The last few days we’ve been playing mindful “grumpy tag” with my son Anton.
It’s a variation of another cool mindfulness activity called Emotion Detectives.
We’ve played it since he told me that I’ve been extra grumpy lately.
It’s true … the last few days have been emotional for me …
I’m self publishing my first ever book and it’s exciting and wonderful and a bit stressful, too.
Maybe I’m not as mindful as usual … publishing a book about mindfulness …
that’s kind of funny :)
The game is simple … you simply tag the grumpy person!
So, for example …
when I tell my son to hurry up in a grumpy voice …
he tags me by saying GOTCHA victoriously.
I just got tagged!
We invented this game together … it’s fun and it teaches us to be mindful of emotions.
Anton notices my emotions without getting pulled into to the situation. Without mirroring or instantly reacting to my grumpiness.
And I get to apply my mindfulness skills … I remind myself to pause before I react.
I might pause and do a few mindful breaths ( see Take Five ) to cool down.
As we play this game we talk more about our emotions.
I get to catch grumpy Anton, too. And grumpy mommy.
We had so much fun today that we ended up playing happy tag instead!
Tagging each other when we noticed we were joyful.
You can play the game with any emotion you choose.
Okay, but here’s the original activity called Emotion Detectives …
it’s a similar activity from my book with 150+ playful mindfulness activities.
With Emotion Detectives you can learn to nurture …
and you can learn to make better choices in difficult situations.
Mindfulness Activities for Teens and Kids – Emotion Detectives
Purpose: Understanding emotions, Emotional intelligence
Best for: Ages 12+, groups or one-on-one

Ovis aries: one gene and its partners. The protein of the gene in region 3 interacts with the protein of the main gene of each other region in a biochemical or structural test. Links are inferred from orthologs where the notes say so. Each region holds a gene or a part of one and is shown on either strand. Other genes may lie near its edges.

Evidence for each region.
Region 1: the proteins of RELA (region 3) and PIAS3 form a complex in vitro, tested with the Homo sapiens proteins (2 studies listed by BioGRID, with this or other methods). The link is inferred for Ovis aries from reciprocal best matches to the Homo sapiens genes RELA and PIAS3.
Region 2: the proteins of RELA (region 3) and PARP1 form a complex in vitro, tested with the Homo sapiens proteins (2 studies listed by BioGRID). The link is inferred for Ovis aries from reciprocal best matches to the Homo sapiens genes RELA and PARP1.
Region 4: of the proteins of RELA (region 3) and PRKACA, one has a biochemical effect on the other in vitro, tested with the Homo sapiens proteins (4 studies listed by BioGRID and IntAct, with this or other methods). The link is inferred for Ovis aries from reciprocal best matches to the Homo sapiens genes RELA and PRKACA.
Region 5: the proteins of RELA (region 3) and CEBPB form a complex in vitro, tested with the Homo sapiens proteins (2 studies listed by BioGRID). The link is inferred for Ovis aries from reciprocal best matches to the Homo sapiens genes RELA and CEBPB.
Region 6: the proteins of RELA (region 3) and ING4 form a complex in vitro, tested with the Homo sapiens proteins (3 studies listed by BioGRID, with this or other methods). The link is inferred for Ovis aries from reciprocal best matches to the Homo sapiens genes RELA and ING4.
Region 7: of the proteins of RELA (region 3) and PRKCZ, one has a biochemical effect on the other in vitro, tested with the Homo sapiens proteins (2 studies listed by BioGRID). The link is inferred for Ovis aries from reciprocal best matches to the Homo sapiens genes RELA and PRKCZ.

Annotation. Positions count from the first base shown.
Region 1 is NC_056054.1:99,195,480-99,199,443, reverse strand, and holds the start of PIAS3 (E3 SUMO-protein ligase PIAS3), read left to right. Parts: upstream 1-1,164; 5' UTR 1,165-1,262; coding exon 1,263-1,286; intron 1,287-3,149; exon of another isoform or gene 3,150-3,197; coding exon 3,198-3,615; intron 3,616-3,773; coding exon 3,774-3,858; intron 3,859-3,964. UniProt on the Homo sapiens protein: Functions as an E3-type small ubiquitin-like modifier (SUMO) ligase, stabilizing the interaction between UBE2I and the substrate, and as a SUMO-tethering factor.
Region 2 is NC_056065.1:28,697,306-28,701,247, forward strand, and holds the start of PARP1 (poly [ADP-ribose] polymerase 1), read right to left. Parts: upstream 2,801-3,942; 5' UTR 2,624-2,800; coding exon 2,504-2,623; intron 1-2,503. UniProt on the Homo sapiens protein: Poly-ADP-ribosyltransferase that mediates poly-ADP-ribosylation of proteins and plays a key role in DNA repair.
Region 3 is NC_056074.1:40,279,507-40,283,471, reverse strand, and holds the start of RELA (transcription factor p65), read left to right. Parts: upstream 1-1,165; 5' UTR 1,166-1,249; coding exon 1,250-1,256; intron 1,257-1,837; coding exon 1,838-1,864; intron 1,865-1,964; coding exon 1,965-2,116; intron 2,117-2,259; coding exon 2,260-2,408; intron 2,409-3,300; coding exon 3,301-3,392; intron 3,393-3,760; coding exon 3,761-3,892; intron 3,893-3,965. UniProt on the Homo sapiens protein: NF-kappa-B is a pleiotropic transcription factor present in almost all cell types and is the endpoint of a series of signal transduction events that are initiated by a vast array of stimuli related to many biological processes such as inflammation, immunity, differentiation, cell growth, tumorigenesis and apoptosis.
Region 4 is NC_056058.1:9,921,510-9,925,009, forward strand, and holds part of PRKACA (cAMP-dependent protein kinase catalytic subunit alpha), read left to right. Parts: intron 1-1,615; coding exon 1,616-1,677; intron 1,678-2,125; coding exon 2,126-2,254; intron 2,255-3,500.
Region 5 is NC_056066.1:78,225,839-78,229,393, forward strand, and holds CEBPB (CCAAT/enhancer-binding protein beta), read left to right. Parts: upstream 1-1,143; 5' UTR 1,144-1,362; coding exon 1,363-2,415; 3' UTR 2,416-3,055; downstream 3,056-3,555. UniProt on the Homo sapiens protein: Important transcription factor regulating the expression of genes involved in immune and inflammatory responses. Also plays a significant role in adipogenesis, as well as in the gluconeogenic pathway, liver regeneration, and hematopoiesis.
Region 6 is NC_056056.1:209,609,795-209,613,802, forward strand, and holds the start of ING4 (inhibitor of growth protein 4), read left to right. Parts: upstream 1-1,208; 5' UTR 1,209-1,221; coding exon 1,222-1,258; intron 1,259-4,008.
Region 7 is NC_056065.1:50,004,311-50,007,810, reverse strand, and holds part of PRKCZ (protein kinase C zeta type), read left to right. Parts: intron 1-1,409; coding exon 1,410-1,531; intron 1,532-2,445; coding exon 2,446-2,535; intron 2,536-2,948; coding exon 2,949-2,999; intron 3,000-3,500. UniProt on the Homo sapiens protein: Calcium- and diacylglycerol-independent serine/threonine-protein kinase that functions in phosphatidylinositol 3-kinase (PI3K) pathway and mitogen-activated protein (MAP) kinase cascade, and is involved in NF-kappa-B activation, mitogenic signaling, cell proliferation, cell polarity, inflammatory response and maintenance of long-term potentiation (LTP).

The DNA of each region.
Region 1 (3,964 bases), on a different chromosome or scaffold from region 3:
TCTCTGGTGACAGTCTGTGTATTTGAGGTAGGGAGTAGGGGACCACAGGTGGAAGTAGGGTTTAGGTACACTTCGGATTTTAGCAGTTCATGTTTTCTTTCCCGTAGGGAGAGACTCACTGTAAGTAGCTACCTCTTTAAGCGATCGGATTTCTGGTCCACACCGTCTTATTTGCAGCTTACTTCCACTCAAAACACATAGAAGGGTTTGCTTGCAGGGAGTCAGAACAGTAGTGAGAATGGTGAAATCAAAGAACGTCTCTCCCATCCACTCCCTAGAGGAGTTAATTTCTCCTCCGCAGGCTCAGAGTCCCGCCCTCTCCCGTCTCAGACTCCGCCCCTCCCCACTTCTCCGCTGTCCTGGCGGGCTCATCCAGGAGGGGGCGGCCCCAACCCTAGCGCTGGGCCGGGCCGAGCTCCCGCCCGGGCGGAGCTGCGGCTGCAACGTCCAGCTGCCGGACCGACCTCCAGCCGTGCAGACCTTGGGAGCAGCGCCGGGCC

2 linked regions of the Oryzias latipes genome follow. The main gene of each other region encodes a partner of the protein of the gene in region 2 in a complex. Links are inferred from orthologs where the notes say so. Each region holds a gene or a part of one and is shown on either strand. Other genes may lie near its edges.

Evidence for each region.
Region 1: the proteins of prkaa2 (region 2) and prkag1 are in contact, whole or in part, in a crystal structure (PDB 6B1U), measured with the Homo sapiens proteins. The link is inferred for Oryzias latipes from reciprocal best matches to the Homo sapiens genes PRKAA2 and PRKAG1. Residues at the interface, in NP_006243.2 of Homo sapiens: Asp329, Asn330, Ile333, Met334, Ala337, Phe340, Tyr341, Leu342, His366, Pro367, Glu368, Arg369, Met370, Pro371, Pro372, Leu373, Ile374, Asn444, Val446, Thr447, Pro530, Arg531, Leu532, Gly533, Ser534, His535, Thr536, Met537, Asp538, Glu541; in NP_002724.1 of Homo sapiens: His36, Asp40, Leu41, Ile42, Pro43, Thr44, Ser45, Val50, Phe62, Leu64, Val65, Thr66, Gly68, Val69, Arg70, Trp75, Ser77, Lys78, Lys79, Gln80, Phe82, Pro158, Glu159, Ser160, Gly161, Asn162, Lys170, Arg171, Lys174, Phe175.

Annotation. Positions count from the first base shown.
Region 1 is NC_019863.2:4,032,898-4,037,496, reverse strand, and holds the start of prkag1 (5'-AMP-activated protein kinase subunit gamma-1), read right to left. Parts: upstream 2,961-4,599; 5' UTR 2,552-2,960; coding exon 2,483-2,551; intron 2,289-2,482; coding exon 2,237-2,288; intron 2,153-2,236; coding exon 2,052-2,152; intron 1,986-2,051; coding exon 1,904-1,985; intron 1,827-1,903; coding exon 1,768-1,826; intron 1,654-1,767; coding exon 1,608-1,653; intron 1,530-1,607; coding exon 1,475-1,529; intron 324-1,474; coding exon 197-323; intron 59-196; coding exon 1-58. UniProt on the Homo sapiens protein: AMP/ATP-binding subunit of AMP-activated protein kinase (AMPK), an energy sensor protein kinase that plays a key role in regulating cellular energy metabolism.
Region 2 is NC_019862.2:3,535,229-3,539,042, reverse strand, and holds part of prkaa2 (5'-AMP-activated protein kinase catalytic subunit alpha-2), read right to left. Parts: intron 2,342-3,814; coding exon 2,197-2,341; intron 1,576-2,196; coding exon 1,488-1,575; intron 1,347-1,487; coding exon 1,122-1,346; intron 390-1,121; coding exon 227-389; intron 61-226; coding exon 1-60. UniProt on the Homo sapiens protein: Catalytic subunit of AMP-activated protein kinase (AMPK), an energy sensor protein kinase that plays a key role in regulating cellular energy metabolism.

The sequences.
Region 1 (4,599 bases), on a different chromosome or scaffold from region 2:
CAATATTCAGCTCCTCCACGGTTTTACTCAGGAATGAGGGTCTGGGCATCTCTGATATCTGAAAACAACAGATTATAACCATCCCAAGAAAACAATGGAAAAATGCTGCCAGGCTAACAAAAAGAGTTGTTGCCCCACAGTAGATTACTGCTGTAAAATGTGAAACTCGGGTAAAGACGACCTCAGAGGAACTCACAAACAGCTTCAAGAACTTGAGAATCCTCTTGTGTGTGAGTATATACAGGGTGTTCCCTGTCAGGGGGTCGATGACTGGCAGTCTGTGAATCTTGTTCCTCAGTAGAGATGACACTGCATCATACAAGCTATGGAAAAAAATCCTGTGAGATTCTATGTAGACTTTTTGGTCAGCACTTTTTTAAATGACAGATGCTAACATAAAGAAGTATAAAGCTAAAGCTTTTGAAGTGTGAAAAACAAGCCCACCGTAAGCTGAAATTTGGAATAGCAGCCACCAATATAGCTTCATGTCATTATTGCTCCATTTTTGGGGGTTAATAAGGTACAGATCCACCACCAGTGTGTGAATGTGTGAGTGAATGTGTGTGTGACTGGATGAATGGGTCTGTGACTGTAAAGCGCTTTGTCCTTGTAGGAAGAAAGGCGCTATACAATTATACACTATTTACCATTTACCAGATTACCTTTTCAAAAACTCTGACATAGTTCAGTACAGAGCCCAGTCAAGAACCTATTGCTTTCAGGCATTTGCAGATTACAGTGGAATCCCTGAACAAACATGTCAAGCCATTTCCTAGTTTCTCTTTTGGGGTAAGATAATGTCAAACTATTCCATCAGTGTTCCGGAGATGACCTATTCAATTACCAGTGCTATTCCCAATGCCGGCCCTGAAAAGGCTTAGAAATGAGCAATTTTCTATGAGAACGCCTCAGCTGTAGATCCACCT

What you need: Nothing
Most of us have some amount of warning before we experience a big emotion. As we start to become better “emotion detectives,” we can recognize the warning signs of big emotions coming. When we notice emotions we can name the emotion we are experiencing to help take its power away. When we observe our inner life like this we can more readily prevent coming meltdowns.
Play emotion detectives with your child for a day or two. Tell your child that the next time she experiences a difficult emotion, she should try to name it. Sometimes it’s easy, at other times she might not notice it until after. She might get angry and say something she later wishes she didn’t.
Tell her to catch anger, anxiety, sadness or something more subtle and elusive like jealousy and boredom—and to name the emotion when she feels it. Tell her that paying attention to and naming the emotion can take its power away. In addition you can ask her to see if she can figure out what sensation goes with what emotion when she notices the emotion.
It might look like this:
“My stomach is tense.”
Ask her about her day and the feelings she noticed during that day, at dinner or before bedtime for the course of your game. Ask her if she was able to notice and name emotions, and if that changed her mood. Did it allow her to respond better? Did she feel like she had a choice to act more skillfully when someone or something pushed her buttons? Did it help her to stay cool?
Finally, tell her that when we feel ourselves becoming frustrated or overwhelmed, we can practice mindfulness (e.g. taking slow mindful breaths) to further calm our minds.
You can start with positive emotions if catching difficult emotions feels like a challenge at first.
You can find Emotion Detectives + 150 playful mindfulness activities in my book:
Ultimate Mindfulness Activity Book
– 150 Playful Mindfulness Activities for Kids and Teens (and Grown-Ups too!)
Wishing you many mindful moments :-)
Chief Mindfulness Ninja @ Blissful Kids
If you are new to mindfulness with children OR you want to make practice easy we recommend our online courses: Get notified here!
Chris Bergstrom is the co-founder of BlissfulKids.com and a dad who is thrilled to practice mindfulness with his son. He is a certified mindfulness facilitator, and trained to teach mindfulness to students in K-12. He’s also an executive consultant, and has taught meditation for more than 10 years.